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Exercise makes babies sharper

London, Nov. 30: British parents will be told to give their babies a daily 10-minute exercise routine to help improve their infants’ mental skills under a government-backed scheme to be launched this week.

As Prime Minister Tony Blair urges all Britons to get fit, new mothers at Sure Start centres, which were set up across the United Kingdom by the government to improve child care provision, will be told how to help children aged three and under to rock, grasp, sit up, crawl and balance.

The step-by-step programme is being introduced in response to evidence that youngsters’ brain development can be harmed by lack of physical movement and concern about the inactive lives of even the youngest children.

The first parents to be given the new fitness programme, which is contained in a 12-page booklet, will be at a Sure Start centre in Solihull in the West Midlands. The manual, funded by a £4,000 lottery grant, will then be distributed to other Sure Start schemes.

Pat Preedy, the joint author of the publication and a former head teacher, said that the advice to parents was necessary because modern living meant that children were less active and had fewer opportunities to crawl around on the floor.

“With the use of baby walkers and bouncers and specially designed chairs, babies do not crawl and explore as much as they used to,” she said. “They are therefore missing out on much- needed physical exercise and sensations.”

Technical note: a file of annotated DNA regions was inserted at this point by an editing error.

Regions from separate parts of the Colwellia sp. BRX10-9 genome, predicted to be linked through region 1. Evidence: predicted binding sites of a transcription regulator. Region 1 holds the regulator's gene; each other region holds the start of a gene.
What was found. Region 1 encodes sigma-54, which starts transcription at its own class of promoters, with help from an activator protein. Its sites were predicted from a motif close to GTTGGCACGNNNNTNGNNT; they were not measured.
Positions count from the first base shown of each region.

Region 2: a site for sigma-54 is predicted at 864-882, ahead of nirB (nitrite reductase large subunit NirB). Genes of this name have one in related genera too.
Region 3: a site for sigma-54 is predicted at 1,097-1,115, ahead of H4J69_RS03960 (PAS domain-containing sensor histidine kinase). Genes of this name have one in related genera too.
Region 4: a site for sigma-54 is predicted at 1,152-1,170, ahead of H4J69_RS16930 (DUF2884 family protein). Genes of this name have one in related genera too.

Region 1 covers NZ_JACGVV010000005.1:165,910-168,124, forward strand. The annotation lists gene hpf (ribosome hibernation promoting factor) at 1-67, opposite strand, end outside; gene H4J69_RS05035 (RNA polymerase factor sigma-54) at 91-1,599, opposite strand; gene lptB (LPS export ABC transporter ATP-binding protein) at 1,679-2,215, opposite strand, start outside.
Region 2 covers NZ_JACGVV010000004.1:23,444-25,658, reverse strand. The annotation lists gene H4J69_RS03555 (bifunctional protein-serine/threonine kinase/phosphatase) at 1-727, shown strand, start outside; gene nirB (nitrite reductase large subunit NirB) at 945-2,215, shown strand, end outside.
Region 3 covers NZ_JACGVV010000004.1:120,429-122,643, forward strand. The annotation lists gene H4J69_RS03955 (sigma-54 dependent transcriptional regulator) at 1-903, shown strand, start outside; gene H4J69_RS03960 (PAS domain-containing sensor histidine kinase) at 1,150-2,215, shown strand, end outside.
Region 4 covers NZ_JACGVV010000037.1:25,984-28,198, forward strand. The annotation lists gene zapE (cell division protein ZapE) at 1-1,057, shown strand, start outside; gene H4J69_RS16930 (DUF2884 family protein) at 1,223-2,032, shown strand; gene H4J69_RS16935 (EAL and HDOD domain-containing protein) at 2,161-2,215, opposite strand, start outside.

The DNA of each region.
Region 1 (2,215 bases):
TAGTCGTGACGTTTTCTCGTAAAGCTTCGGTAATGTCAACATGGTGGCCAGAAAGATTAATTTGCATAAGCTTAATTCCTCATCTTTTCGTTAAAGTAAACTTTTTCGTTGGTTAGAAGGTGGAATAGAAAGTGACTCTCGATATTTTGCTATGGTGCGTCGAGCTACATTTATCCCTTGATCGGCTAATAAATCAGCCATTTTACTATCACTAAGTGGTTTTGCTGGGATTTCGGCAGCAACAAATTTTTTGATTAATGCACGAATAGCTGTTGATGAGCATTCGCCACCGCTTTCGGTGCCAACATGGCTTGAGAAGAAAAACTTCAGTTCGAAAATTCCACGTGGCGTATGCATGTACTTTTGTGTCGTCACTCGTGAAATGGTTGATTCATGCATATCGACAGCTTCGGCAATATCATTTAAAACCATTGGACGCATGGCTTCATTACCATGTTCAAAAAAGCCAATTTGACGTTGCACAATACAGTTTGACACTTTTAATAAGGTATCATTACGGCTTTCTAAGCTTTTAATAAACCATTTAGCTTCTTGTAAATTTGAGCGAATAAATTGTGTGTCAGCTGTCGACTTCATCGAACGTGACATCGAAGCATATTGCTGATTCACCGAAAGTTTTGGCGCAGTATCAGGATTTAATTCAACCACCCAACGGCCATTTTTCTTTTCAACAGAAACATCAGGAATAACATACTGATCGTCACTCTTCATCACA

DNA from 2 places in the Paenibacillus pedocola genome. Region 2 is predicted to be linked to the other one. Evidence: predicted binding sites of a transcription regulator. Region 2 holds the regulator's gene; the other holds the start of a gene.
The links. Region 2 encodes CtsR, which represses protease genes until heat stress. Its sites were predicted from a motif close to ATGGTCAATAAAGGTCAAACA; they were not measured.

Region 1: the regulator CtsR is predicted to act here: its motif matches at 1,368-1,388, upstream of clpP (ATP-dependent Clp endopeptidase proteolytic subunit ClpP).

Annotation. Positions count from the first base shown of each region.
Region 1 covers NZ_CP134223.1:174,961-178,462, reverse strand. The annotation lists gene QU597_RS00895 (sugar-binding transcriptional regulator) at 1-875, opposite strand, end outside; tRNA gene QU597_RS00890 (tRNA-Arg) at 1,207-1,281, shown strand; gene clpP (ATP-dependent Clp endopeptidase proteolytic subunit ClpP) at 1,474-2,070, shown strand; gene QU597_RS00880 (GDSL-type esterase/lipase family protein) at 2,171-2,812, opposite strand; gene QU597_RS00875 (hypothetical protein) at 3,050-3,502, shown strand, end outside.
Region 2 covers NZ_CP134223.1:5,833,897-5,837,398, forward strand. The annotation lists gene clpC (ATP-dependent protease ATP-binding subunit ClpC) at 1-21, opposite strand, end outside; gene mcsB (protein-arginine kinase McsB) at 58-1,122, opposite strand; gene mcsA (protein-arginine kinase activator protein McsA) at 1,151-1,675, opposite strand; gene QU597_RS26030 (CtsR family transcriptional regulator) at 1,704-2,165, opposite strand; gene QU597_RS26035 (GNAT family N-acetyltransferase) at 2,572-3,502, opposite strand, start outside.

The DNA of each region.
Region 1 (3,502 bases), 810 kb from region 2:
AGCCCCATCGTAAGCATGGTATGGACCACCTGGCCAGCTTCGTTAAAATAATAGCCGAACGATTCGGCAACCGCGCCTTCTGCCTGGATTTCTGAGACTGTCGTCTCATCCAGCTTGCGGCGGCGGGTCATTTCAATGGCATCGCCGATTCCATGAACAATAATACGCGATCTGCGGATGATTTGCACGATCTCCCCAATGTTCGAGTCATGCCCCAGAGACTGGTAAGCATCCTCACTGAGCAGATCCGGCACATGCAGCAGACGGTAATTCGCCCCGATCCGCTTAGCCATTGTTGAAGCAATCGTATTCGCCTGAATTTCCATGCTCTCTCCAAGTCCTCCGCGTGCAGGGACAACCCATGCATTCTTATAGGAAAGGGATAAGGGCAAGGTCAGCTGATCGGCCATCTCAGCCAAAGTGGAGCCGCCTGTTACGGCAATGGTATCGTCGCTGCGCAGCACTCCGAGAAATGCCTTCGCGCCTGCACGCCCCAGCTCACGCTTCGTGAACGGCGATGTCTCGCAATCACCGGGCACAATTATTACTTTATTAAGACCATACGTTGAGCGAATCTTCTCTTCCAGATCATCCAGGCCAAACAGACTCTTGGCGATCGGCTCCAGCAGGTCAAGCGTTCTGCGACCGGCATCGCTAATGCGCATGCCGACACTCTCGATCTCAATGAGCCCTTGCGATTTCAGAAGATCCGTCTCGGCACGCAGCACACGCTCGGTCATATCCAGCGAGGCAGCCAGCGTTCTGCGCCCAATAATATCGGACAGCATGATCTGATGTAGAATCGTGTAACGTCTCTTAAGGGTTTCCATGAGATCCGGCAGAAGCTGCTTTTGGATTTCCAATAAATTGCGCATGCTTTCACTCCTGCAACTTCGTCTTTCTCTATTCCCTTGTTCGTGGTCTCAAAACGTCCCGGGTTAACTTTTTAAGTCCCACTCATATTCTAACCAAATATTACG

“Because of sudden infant death syndrome we now tend to lie babies on their back. They then have less opportunity to push themselves up and develop their neck muscles.”

“Even something like the thick-soled shoes we now put on very young children can hamper their ability to balance, which is initially based on sensing through their feet.”

The introduction of the exercise routine was prompted by research at the Institute of Neuro-Physiological Psychology in Chester, which found that physical movement was essential to a child’s brain development.

Researchers found that children who grow up without experiencing the full range of movements are at a neuro-physical disadvantage that limits their ability to learn.

Preedy, who is now the head of research and development with Global Education Management System, a company that runs independent schools, said the new booklet offered a range of “keep fit” options.

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